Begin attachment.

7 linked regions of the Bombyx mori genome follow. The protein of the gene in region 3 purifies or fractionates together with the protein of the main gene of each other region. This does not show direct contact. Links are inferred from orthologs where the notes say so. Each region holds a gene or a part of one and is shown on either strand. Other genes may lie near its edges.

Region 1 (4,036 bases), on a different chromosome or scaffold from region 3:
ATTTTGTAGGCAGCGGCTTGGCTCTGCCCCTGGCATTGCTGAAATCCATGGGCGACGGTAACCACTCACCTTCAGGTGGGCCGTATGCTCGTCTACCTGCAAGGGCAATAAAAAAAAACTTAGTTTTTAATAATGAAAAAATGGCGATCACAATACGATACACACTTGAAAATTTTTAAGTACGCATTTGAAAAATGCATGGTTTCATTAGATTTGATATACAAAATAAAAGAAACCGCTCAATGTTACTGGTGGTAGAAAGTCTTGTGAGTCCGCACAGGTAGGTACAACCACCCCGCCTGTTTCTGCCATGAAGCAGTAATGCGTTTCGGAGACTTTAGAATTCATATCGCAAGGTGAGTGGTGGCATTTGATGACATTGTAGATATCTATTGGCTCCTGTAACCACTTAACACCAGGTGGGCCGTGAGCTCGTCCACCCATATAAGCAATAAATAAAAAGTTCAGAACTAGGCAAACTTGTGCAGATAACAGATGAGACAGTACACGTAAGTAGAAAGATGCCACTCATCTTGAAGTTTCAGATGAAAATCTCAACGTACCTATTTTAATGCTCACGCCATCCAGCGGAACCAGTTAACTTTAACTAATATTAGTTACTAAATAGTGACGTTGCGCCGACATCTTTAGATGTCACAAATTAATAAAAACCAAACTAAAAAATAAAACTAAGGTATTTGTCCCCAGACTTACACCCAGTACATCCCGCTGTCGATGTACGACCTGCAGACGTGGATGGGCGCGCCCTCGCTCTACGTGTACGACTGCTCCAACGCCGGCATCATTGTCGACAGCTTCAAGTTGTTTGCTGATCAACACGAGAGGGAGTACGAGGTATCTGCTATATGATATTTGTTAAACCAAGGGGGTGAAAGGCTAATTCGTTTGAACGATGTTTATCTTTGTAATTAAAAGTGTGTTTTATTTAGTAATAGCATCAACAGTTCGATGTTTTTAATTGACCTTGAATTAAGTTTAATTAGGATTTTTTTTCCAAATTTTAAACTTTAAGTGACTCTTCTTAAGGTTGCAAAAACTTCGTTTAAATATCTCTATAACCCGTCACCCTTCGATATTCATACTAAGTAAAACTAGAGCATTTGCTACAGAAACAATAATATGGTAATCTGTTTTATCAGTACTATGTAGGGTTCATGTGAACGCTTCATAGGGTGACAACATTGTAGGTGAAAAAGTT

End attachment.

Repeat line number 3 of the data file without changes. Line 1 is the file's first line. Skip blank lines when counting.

ATTTTGTAGGCAGCGGCTTGGCTCTGCCCCTGGCATTGCTGAAATCCATGGGCGACGGTAACCACTCACCTTCAGGTGGGCCGTATGCTCGTCTACCTGCAAGGGCAATAAAAAAAAACTTAGTTTTTAATAATGAAAAAATGGCGATCACAATACGATACACACTTGAAAATTTTTAAGTACGCATTTGAAAAATGCATGGTTTCATTAGATTTGATATACAAAATAAAAGAAACCGCTCAATGTTACTGGTGGTAGAAAGTCTTGTGAGTCCGCACAGGTAGGTACAACCACCCCGCCTGTTTCTGCCATGAAGCAGTAATGCGTTTCGGAGACTTTAGAATTCATATCGCAAGGTGAGTGGTGGCATTTGATGACATTGTAGATATCTATTGGCTCCTGTAACCACTTAACACCAGGTGGGCCGTGAGCTCGTCCACCCATATAAGCAATAAATAAAAAGTTCAGAACTAGGCAAACTTGTGCAGATAACAGATGAGACAGTACACGTAAGTAGAAAGATGCCACTCATCTTGAAGTTTCAGATGAAAATCTCAACGTACCTATTTTAATGCTCACGCCATCCAGCGGAACCAGTTAACTTTAACTAATATTAGTTACTAAATAGTGACGTTGCGCCGACATCTTTAGATGTCACAAATTAATAAAAACCAAACTAAAAAATAAAACTAAGGTATTTGTCCCCAGACTTACACCCAGTACATCCCGCTGTCGATGTACGACCTGCAGACGTGGATGGGCGCGCCCTCGCTCTACGTGTACGACTGCTCCAACGCCGGCATCATTGTCGACAGCTTCAAGTTGTTTGCTGATCAACACGAGAGGGAGTACGAGGTATCTGCTATATGATATTTGTTAAACCAAGGGGGTGAAAGGCTAATTCGTTTGAACGATGTTTATCTTTGTAATTAAAAGTGTGTTTTATTTAGTAATAGCATCAACAGTTCGATGTTTTTAATTGACCTTGAATTAAGTTTAATTAGGATTTTTTTTCCAAATTTTAAACTTTAAGTGACTCTTCTTAAGGTTGCAAAAACTTCGTTTAAATATCTCTATAACCCGTCACCCTTCGATATTCATACTAAGTAAAACTAGAGCATTTGCTACAGAAACAATAATATGGTAATCTGTTTTATCAGTACTATGTAGGGTTCATGTGAACGCTTCATAGGGTGACAACATTGTAGGTGAAAAAGTT